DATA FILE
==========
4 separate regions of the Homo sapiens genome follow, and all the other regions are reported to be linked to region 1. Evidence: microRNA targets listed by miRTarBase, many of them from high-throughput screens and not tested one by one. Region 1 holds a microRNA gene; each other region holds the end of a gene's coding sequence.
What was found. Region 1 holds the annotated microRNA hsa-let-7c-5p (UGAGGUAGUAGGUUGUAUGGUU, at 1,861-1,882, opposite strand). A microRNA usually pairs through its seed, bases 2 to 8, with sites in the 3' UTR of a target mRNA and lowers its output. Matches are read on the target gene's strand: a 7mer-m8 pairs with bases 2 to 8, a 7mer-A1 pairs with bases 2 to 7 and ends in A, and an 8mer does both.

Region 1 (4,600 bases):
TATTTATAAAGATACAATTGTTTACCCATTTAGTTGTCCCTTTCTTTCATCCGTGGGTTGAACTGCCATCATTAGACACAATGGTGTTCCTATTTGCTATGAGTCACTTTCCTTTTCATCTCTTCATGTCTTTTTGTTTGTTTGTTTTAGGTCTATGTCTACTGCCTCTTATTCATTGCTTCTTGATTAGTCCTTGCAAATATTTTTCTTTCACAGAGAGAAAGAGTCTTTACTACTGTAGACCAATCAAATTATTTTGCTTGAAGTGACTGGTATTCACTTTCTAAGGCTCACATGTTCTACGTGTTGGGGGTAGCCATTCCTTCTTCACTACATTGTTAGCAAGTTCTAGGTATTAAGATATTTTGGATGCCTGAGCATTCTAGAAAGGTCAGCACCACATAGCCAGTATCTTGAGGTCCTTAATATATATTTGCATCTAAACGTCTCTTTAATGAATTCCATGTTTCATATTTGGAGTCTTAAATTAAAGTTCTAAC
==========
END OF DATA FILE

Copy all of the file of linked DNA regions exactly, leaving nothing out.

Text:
4 separate regions of the Homo sapiens genome follow, and all the other regions are reported to be linked to region 1. Evidence: microRNA targets listed by miRTarBase, many of them from high-throughput screens and not tested one by one. Region 1 holds a microRNA gene; each other region holds the end of a gene's coding sequence.
What was found. Region 1 holds the annotated microRNA hsa-let-7c-5p (UGAGGUAGUAGGUUGUAUGGUU, at 1,861-1,882, opposite strand). A microRNA usually pairs through its seed, bases 2 to 8, with sites in the 3' UTR of a target mRNA and lowers its output. Matches are read on the target gene's strand: a 7mer-m8 pairs with bases 2 to 8, a 7mer-A1 pairs with bases 2 to 7 and ends in A, and an 8mer does both.

Region 1 (4,600 bases):
TATTTATAAAGATACAATTGTTTACCCATTTAGTTGTCCCTTTCTTTCATCCGTGGGTTGAACTGCCATCATTAGACACAATGGTGTTCCTATTTGCTATGAGTCACTTTCCTTTTCATCTCTTCATGTCTTTTTGTTTGTTTGTTTTAGGTCTATGTCTACTGCCTCTTATTCATTGCTTCTTGATTAGTCCTTGCAAATATTTTTCTTTCACAGAGAGAAAGAGTCTTTACTACTGTAGACCAATCAAATTATTTTGCTTGAAGTGACTGGTATTCACTTTCTAAGGCTCACATGTTCTACGTGTTGGGGGTAGCCATTCCTTCTTCACTACATTGTTAGCAAGTTCTAGGTATTAAGATATTTTGGATGCCTGAGCATTCTAGAAAGGTCAGCACCACATAGCCAGTATCTTGAGGTCCTTAATATATATTTGCATCTAAACGTCTCTTTAATGAATTCCATGTTTCATATTTGGAGTCTTAAATTAAAGTTCTAAC